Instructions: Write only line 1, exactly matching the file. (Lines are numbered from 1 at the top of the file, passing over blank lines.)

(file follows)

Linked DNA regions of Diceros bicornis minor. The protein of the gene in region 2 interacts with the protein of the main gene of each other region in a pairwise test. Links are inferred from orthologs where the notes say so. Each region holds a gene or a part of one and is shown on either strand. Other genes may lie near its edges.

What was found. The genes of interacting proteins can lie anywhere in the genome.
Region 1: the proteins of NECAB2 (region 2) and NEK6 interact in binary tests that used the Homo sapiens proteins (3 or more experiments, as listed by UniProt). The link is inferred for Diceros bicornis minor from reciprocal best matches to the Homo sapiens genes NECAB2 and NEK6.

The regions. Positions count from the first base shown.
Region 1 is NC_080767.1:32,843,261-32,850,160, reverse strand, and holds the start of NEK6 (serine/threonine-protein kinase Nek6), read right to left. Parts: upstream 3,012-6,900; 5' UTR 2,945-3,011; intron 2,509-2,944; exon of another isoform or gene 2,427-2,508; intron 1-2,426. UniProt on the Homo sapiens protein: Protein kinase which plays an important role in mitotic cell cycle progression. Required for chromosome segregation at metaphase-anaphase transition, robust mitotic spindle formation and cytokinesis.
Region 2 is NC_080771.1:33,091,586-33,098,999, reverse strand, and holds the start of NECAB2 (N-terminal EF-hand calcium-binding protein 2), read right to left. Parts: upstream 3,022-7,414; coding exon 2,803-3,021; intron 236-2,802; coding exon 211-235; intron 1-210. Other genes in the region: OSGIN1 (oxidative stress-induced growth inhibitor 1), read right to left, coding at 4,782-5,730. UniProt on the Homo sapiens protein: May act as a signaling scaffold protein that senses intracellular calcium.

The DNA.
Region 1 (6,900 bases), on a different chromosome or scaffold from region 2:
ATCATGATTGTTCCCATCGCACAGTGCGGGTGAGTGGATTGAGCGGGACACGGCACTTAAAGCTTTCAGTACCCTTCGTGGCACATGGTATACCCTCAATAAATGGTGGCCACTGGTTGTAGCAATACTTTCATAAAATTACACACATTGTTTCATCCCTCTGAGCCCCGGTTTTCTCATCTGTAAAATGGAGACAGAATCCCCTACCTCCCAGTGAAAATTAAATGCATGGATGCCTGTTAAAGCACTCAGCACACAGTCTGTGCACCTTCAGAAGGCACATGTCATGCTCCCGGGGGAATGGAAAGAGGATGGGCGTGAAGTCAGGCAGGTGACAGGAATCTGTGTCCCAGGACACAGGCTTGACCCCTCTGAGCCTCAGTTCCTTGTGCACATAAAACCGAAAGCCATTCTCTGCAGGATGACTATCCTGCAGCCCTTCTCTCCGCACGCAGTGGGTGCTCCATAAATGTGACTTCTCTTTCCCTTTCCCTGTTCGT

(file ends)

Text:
Linked DNA regions of Diceros bicornis minor. The protein of the gene in region 2 interacts with the protein of the main gene of each other region in a pairwise test. Links are inferred from orthologs where the notes say so. Each region holds a gene or a part of one and is shown on either strand. Other genes may lie near its edges.